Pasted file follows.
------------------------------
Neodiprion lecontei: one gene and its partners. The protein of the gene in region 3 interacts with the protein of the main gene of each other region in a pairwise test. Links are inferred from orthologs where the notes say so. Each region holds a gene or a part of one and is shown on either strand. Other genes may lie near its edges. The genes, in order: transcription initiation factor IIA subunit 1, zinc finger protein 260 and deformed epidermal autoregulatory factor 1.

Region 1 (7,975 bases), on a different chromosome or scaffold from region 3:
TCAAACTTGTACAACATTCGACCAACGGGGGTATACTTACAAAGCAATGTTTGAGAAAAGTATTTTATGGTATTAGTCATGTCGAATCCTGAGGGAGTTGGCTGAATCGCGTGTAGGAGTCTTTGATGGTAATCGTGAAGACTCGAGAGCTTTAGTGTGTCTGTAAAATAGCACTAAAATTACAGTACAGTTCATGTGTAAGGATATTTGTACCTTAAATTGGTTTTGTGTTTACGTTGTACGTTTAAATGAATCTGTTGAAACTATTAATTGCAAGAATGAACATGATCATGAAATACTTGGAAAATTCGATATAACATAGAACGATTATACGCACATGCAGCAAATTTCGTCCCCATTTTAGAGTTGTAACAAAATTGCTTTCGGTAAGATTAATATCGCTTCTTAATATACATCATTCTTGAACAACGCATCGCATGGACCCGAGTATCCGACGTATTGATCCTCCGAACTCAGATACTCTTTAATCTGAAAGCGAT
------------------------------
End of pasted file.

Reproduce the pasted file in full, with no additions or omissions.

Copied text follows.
Neodiprion lecontei: one gene and its partners. The protein of the gene in region 3 interacts with the protein of the main gene of each other region in a pairwise test. Links are inferred from orthologs where the notes say so. Each region holds a gene or a part of one and is shown on either strand. Other genes may lie near its edges. The genes, in order: transcription initiation factor IIA subunit 1, zinc finger protein 260 and deformed epidermal autoregulatory factor 1.

Region 1 (7,975 bases), on a different chromosome or scaffold from region 3:
TCAAACTTGTACAACATTCGACCAACGGGGGTATACTTACAAAGCAATGTTTGAGAAAAGTATTTTATGGTATTAGTCATGTCGAATCCTGAGGGAGTTGGCTGAATCGCGTGTAGGAGTCTTTGATGGTAATCGTGAAGACTCGAGAGCTTTAGTGTGTCTGTAAAATAGCACTAAAATTACAGTACAGTTCATGTGTAAGGATATTTGTACCTTAAATTGGTTTTGTGTTTACGTTGTACGTTTAAATGAATCTGTTGAAACTATTAATTGCAAGAATGAACATGATCATGAAATACTTGGAAAATTCGATATAACATAGAACGATTATACGCACATGCAGCAAATTTCGTCCCCATTTTAGAGTTGTAACAAAATTGCTTTCGGTAAGATTAATATCGCTTCTTAATATACATCATTCTTGAACAACGCATCGCATGGACCCGAGTATCCGACGTATTGATCCTCCGAACTCAGATACTCTTTAATCTGAAAGCGAT